August 23, 2019 § Leave a comment
“The Hugo TT 2 sports a host of useful digital inputs: two optical, two coaxial BNC, one driverless USB (for use with tablets and smartphones), one USB Type-B, and an aptX Bluetooth interface. Analog outputs include: stereo XLR, stereo RCA, two 6.35mm headphone jacks, and a 3.5mm headphone jack. One set of dual DX BNC digital (expansion) outputs is also provided. By design, the Hugo TT offers three distinct operating modes: “DAC mode” with fixed line-level outputs, “Amp mode” with variable-level rear-panel outputs, and “Headphone mode” with variable-level outputs from front-panel-mounted headphone jacks.
The amplifier section of Hugo TT 2 is very powerful, delivering up to 7.3W at 8 ohms in single-ended mode or a stonking 18W at 8 ohms in balanced mode. For this reason, and with headphone/hearing protection in mind, Chord Electronics advises owners to start out with extremely low volume level settings and to proceed with appropriate caution. ”
August 5, 2019 § Leave a comment
“I was delighted, too, to find the iHA-6/iDAC-6 pair had sufficient transparency and power to take full advantage of my reference Abyss, Final, and HiFiMan headphones, which is saying a mouthful (especially in the case of the very difficult to drive HiFiMan Susvara). At the same time, with its gain setting backed down to “Low,” the iHA-6 proved quiet enough for use with my extremely sensitive Campfire Audio Atlas earphones.”
August 3, 2019 § Leave a comment
“Until I began working exclusively from home, my constant companion on my daily commute was the PonoPlayer I’d bought after reviewing it in April 2015. It may seem absurd to compare the $8500 Sony with the Pono, which cost $399 when last available, but I’ve racked up more hours listening through headphones with the Pono than with any other product. With the Audeze LCD-Xes, which are more revealing than the AudioQuest NightHawks, the high frequencies in “The Mooche” had more top-octave air with the DMPZ1, letting me better hear the subtle acoustic of Blue Heaven Studios, in Salina, Kansas. At the other end of the spectrum, the double bass in James Brown’s “Please, Please, Please” had a weightier body tone through the Sony, though this recording’s rather rough mid-treble sounded a touch smoother through the Pono. A case of Authority (Sony) vs Acceptable (Pono).”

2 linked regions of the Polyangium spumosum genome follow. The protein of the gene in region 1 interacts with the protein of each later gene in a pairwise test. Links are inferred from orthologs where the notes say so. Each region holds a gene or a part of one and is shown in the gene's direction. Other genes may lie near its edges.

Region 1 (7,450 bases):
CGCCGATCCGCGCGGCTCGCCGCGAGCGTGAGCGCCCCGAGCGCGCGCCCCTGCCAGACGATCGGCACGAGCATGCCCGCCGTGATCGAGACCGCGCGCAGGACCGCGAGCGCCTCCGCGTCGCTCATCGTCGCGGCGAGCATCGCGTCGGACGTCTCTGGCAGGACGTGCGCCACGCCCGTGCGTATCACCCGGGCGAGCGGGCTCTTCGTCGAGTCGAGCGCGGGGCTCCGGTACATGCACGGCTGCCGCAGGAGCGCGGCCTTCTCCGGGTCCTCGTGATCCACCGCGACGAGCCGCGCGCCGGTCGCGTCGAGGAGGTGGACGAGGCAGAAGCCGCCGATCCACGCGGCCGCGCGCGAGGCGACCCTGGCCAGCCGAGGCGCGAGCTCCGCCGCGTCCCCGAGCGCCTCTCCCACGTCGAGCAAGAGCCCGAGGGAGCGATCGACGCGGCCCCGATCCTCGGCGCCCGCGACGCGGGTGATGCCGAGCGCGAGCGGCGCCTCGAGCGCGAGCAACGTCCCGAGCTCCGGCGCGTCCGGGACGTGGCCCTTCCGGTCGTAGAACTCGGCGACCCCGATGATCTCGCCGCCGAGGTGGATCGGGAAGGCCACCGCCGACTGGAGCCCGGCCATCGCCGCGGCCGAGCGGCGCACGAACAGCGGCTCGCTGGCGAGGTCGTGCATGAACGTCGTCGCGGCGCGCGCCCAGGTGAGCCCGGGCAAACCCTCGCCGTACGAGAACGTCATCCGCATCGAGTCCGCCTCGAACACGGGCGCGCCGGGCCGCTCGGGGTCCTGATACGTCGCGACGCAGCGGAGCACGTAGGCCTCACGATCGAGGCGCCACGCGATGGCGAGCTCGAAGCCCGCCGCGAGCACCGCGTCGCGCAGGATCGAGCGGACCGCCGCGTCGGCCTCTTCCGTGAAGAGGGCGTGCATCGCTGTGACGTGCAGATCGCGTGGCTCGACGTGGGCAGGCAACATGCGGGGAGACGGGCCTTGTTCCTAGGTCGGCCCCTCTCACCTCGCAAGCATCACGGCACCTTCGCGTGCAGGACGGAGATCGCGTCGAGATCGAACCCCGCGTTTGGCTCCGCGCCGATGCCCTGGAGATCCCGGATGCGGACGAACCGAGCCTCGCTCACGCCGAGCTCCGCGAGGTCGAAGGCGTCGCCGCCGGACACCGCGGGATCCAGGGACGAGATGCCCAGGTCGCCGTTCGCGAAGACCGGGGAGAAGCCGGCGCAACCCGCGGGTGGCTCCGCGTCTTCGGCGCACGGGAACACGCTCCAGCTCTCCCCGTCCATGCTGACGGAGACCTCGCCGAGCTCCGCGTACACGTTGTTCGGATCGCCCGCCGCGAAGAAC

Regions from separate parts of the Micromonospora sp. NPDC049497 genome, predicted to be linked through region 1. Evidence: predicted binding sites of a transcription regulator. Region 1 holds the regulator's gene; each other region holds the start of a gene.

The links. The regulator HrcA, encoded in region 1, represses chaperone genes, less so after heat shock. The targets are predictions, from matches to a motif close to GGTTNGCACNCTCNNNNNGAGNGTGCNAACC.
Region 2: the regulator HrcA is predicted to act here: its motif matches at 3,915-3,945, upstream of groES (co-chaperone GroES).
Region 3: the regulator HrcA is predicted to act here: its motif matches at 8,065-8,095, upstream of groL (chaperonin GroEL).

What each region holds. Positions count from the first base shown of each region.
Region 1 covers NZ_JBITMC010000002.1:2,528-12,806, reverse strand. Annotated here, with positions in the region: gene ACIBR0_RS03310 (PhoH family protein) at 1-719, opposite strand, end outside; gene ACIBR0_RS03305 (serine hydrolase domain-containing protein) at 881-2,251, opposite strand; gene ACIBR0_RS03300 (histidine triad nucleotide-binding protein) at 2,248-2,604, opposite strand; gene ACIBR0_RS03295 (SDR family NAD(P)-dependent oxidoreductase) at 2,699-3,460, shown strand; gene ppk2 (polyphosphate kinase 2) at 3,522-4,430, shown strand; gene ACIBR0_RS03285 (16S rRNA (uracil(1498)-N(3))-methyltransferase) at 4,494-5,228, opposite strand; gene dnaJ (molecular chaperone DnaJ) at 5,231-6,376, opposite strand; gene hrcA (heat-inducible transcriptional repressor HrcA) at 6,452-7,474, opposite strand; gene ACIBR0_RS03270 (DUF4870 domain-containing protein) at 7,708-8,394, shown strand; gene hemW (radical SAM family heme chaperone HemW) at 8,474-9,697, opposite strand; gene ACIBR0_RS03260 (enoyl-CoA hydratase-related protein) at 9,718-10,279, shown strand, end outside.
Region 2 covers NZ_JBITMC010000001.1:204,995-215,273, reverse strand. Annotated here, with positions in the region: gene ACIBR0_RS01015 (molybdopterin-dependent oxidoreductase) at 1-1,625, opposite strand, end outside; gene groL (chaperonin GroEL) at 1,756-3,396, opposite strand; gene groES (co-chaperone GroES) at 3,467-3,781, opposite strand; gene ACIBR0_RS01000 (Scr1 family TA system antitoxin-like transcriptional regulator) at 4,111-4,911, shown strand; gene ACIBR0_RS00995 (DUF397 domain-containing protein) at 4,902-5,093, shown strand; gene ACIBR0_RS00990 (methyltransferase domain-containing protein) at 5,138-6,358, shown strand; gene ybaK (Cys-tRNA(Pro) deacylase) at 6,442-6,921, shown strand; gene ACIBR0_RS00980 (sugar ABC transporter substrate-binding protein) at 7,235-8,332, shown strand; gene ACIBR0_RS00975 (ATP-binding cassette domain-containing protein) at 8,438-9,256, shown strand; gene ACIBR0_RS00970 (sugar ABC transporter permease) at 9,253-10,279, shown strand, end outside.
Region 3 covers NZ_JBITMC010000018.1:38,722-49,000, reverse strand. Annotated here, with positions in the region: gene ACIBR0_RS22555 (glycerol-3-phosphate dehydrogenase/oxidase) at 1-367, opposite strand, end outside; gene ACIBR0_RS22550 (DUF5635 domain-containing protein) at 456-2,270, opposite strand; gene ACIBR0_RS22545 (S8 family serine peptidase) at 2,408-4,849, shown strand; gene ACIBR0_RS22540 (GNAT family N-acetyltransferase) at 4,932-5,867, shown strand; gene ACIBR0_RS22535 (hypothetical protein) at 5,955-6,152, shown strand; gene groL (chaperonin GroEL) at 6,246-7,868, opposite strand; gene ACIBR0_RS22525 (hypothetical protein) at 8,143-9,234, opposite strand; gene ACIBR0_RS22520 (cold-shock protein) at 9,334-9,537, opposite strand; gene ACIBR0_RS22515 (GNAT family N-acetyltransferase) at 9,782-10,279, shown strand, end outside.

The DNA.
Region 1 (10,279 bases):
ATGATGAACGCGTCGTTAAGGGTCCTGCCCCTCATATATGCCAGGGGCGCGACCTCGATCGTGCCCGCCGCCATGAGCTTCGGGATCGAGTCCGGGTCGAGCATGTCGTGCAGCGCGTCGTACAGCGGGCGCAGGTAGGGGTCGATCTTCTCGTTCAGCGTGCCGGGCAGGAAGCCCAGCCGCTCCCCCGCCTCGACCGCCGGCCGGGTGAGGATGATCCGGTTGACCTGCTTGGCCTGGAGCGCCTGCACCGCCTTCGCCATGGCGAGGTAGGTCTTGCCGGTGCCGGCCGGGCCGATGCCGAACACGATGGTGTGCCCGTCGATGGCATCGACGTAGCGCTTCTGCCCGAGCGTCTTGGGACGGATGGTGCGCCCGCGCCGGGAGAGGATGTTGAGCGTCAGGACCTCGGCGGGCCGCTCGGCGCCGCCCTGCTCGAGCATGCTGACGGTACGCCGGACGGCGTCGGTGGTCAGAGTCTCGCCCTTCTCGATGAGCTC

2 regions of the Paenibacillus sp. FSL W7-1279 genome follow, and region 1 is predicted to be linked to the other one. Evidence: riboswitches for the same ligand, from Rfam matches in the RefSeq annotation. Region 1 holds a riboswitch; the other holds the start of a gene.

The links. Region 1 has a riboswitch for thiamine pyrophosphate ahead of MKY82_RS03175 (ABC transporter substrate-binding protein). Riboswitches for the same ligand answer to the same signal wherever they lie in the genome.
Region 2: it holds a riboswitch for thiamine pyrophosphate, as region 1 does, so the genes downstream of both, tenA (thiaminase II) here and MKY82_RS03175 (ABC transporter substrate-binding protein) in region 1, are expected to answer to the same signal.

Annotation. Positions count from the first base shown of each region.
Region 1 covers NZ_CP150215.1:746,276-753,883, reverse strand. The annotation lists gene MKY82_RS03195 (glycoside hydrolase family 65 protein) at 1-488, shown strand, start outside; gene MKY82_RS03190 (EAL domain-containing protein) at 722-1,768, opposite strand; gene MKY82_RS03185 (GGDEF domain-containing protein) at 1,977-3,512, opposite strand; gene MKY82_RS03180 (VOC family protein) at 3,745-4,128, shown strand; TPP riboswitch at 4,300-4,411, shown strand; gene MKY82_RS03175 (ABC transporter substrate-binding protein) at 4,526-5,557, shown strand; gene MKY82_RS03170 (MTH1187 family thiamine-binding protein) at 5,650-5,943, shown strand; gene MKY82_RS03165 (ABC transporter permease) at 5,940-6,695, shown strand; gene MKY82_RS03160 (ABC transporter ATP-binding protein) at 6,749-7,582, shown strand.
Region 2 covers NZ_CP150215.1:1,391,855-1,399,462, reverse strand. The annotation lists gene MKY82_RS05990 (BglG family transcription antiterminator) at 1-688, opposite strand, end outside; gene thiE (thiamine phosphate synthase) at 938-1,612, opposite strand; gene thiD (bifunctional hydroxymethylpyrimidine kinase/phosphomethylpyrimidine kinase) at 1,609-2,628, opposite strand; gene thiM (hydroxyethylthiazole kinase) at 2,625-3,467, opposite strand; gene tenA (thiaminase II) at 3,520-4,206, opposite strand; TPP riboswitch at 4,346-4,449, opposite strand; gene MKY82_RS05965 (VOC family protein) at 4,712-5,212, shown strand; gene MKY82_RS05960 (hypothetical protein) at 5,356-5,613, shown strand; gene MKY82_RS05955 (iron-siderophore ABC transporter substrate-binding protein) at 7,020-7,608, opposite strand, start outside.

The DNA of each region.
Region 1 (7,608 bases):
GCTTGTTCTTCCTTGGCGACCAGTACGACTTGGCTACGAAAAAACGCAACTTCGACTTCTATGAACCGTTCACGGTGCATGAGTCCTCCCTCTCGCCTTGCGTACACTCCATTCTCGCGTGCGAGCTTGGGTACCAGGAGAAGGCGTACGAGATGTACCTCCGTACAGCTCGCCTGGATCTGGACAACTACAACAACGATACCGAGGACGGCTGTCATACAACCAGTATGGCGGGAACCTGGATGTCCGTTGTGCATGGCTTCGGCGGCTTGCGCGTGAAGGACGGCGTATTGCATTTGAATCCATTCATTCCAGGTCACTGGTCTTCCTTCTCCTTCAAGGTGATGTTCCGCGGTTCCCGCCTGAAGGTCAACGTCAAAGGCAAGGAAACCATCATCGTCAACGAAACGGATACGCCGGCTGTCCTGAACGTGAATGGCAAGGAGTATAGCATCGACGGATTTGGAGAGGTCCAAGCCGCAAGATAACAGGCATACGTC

August 2, 2019 § Leave a comment
“The Keces Audio S3 really does everything one might ask of it, and does it impressively well. While it can be used as a quality stand-alone headphone amp, a highly resolving dedicated DAC, or even a simple but excellent preamp, I believe the biggest value comes when combining multiple functions. The headphone listener who wants a single-box DAC/amp solution capable of driving pretty much any full-size headphone should give it serious consideration. And if said user might also integrate speakers into the mix – either active monitors or passives with a separate amp – they will find the S3 to be a superb control center for the entire setup. It satisfies my previously mentioned criteria of features plus sound quality, in a compact and well built package, for a price that is surely advantageous compared to buying separate components. For that, the S3 is enthusiastically recommended.